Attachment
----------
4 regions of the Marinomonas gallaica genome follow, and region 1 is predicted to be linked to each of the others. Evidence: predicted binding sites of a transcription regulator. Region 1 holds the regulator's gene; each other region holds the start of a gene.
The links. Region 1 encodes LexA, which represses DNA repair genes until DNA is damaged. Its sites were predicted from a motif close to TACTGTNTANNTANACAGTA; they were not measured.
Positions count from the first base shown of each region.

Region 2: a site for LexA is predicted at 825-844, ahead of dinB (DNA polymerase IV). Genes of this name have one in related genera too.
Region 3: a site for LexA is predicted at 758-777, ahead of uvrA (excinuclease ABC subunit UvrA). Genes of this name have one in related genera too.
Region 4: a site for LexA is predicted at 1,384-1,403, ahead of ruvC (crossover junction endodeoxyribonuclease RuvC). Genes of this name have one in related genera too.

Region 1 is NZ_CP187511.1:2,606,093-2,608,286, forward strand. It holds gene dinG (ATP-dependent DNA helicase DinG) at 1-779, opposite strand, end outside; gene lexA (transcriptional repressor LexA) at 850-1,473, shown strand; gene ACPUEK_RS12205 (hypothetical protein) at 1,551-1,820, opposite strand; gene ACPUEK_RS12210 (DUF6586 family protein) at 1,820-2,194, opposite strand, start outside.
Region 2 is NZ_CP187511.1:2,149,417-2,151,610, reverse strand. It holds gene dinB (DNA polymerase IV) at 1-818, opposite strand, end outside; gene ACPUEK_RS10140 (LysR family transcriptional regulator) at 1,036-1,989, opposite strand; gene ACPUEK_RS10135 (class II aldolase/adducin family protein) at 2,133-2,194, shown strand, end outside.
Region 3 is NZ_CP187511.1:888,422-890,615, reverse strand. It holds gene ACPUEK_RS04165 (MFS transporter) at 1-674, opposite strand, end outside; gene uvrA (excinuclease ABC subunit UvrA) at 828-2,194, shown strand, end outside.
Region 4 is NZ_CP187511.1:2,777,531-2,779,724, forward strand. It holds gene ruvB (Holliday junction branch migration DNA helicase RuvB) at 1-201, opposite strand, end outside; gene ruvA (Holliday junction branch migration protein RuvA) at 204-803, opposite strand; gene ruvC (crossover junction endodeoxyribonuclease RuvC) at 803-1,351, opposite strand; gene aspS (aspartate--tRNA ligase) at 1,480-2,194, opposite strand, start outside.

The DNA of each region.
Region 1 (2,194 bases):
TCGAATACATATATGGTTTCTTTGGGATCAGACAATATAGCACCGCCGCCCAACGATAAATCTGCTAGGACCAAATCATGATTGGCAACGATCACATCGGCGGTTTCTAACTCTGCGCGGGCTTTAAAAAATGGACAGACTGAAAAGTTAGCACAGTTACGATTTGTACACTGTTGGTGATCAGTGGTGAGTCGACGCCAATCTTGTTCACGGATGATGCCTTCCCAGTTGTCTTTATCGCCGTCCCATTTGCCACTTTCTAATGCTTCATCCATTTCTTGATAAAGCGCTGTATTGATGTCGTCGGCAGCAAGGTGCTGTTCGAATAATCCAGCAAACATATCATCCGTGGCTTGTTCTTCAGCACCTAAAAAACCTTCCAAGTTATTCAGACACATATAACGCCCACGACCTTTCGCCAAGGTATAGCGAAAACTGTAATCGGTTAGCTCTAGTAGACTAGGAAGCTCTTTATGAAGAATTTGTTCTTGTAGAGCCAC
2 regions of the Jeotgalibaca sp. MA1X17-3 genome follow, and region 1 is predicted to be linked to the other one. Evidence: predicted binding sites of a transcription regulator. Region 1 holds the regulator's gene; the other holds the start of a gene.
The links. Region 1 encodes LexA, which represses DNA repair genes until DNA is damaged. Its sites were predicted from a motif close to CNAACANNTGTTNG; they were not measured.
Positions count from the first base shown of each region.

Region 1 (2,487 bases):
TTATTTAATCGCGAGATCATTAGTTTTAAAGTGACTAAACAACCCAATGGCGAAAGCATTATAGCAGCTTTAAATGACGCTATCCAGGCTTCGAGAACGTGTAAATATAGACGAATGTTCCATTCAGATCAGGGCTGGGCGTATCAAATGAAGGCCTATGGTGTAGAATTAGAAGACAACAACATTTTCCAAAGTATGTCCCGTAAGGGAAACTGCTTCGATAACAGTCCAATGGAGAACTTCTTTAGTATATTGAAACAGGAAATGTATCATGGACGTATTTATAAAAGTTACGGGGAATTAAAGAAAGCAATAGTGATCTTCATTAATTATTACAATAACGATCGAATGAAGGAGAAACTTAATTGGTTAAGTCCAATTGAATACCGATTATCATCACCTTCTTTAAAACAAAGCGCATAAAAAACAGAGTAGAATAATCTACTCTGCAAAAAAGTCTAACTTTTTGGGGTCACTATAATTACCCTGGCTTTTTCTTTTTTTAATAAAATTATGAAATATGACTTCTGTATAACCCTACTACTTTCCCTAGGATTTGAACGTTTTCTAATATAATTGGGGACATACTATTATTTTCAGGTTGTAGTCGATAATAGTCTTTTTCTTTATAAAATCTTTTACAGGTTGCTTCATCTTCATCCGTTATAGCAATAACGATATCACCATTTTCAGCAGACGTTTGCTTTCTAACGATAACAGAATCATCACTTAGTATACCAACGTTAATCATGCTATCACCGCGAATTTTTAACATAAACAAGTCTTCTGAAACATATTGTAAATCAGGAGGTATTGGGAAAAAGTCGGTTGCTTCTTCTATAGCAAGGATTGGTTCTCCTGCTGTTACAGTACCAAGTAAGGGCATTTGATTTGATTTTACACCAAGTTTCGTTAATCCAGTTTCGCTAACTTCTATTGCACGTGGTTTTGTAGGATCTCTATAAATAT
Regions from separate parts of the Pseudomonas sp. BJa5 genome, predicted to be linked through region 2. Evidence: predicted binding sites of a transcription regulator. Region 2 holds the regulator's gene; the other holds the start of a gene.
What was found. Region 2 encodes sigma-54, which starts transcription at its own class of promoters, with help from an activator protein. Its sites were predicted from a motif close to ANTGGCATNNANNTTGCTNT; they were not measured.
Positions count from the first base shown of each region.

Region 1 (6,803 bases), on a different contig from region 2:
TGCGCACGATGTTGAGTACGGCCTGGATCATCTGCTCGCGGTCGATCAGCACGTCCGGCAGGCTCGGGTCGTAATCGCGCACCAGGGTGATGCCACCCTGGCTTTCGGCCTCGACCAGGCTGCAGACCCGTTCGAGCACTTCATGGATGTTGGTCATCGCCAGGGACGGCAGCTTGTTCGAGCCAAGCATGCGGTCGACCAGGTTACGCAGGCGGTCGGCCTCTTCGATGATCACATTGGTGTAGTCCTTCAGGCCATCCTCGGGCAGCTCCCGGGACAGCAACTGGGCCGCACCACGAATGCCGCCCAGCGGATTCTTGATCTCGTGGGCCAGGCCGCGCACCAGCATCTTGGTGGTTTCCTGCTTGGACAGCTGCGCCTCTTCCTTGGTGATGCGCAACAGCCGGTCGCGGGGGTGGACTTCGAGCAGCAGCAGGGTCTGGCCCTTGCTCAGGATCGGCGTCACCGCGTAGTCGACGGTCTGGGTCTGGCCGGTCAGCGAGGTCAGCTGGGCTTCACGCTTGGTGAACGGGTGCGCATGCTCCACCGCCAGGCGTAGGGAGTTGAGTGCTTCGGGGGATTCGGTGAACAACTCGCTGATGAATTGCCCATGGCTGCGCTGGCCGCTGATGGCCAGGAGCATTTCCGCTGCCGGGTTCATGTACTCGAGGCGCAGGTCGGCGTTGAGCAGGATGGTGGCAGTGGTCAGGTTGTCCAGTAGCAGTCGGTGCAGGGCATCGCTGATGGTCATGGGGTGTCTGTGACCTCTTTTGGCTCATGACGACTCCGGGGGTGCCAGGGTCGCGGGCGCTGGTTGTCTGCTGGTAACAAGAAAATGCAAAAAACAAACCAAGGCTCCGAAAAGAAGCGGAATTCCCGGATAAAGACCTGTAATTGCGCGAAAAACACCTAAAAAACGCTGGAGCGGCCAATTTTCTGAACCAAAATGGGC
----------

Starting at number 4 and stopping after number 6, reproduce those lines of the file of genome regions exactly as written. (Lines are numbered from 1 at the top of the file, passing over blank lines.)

Region 2: a site for LexA is predicted at 825-844, ahead of dinB (DNA polymerase IV). Genes of this name have one in related genera too.
Region 3: a site for LexA is predicted at 758-777, ahead of uvrA (excinuclease ABC subunit UvrA). Genes of this name have one in related genera too.
Region 4: a site for LexA is predicted at 1,384-1,403, ahead of ruvC (crossover junction endodeoxyribonuclease RuvC). Genes of this name have one in related genera too.